Buemi and Hartley sat on the side of the car as Nakajima drove toward the podium. Hartley won for a second time after tasting success with the Porsche LMP Team in 2017 before an unhappy season in Formula One.

The Swiss team’s Rebellion No. 1 featured American driver Gustavo Menezes and Brazilian Bruno Senna – the nephew of late F1 great Ayrton Senna.

It finished one lap ahead of Toyota Gazoo’s No. 7, with Rebellion’s No. 3 finishing in fourth place.

For much of the race it looked like Toyota’s No. 7 would win after leading comfortably from pole position. But late into the night the car encountered an engine problem and the 30-minute stop in the stands proved costly.

The race was first held in 1923. A total of 252,500 spectators attended in 2019, but there were none this year when the race started three months late because of the novel coronavirus (COVID-19) pandemic.

“We miss the fans,” New Zealander Hartley said. “I look forward to seeing all the fans again.”

In other divisions:

United Autosports won the LMP2 division with the entry of Filipe Albuquerque, Paul Di Resta and Phil Hanson.

–In LMGTE Pro, the victory was claimed by Aston Martin Vantage AMR of Maxime Martin, Alex Lynn and Harry Tincknell (who drives for Mazda in the DPi division of IMSA).

–TF Sport won the LMGTE Am class.

The Toyota No. 7 took pole after former F1 driver Kamui Kobayashi narrowly edged out the Rebellion No. 1 team in qualifying.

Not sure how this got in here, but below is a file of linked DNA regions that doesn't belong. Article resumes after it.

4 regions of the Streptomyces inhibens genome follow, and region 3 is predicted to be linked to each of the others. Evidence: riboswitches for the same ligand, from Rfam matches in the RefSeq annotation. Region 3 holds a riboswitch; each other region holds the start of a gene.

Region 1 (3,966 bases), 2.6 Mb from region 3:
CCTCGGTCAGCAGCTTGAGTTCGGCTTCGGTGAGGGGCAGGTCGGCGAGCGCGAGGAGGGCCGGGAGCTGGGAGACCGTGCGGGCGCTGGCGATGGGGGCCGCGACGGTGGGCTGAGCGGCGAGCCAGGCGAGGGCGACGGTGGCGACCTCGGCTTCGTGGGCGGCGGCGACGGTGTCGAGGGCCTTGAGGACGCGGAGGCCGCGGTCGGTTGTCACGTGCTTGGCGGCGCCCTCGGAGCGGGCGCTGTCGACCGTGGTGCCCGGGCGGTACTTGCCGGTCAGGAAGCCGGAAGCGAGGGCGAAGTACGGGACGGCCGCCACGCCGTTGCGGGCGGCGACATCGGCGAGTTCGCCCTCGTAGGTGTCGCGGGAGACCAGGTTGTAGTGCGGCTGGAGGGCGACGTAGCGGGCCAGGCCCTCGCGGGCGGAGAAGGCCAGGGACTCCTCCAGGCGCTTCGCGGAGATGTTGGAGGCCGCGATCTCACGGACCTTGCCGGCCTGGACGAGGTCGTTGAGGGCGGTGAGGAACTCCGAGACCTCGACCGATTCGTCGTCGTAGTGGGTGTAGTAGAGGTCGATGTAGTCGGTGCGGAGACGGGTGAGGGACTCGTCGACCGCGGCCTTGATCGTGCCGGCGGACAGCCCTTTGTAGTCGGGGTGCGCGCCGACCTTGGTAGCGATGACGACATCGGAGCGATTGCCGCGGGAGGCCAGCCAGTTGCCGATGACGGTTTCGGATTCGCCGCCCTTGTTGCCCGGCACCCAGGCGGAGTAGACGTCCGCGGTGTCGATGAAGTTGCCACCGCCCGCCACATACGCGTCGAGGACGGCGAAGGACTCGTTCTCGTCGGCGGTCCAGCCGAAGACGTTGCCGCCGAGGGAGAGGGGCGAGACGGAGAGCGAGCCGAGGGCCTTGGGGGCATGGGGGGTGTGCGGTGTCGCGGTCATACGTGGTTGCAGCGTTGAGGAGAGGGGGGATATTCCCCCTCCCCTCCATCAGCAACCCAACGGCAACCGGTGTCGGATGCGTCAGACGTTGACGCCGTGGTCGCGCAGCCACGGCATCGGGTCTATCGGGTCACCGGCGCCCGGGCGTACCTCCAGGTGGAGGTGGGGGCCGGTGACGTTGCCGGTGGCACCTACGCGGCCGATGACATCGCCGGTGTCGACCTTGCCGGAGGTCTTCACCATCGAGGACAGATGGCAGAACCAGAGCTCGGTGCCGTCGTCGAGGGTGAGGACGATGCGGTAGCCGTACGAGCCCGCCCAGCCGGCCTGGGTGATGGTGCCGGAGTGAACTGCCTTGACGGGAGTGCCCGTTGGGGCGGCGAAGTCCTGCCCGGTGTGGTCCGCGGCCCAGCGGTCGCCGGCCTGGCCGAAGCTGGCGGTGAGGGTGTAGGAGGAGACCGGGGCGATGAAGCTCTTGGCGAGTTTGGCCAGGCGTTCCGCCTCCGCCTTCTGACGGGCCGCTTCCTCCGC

In damp and humid conditions Mike Conway got away cleanly from the start, while Senna held off Buemi.

After nearly seven hours, Toyota’s No. 8 fell back after a 10-minute stop in the stands to fix a brake-cooling problem on Kazuki Nakajima’s car. Rebellion’s No. 1, driven by Frenchman Norman Nato, took advantage to move into second place behind Toyota’s No. 7.

Then came the decisive moment at 2:40 a.m. as the No. 7 – also featuring Argentine Jose Maria Lopez – encountered a turbo problem. When the car came back out it was back in fourth.

“We had a few problems early in the race,” Nakajima said. “Later they had a bigger issue than us.”

Rebellion’s No. 1 encountered a problem on the hood at around 9 a.m. and the change took six minutes, allowing the Rebellion No. 3 (Nathanael Berthon-Louis Deletraz-Romain Dumas) to close the gap.

It was becoming a tight battle between the two Rebellion cars behind Toyota’s No. 8.

At 12 p.m. Rebellion No. 3 with Dumas behind the wheel was only one second ahead of No. 1 driven by Menezes. Then both cars came in for a driver change with Deletraz swapping for Dumas on a lengthy stop, and Nato for Menezes as Rebellion No. 1 suddenly moved ahead of its team rival.

Dumas, a winner in 2016 with Porsche, appeared unhappy at the strategy decision to bring his car in first and the length of the stop. There were tense explanations in the team garage.

Colombian Tatiana Calderon, an F1 test driver with Alfa Romeo, was in the Richard Mille Racing Team in the LMP2 category. She was joined by German Sophia Florsch – an F3 driver – and Dutchwoman Beitske Visser. They placed ninth out of 24 in their category.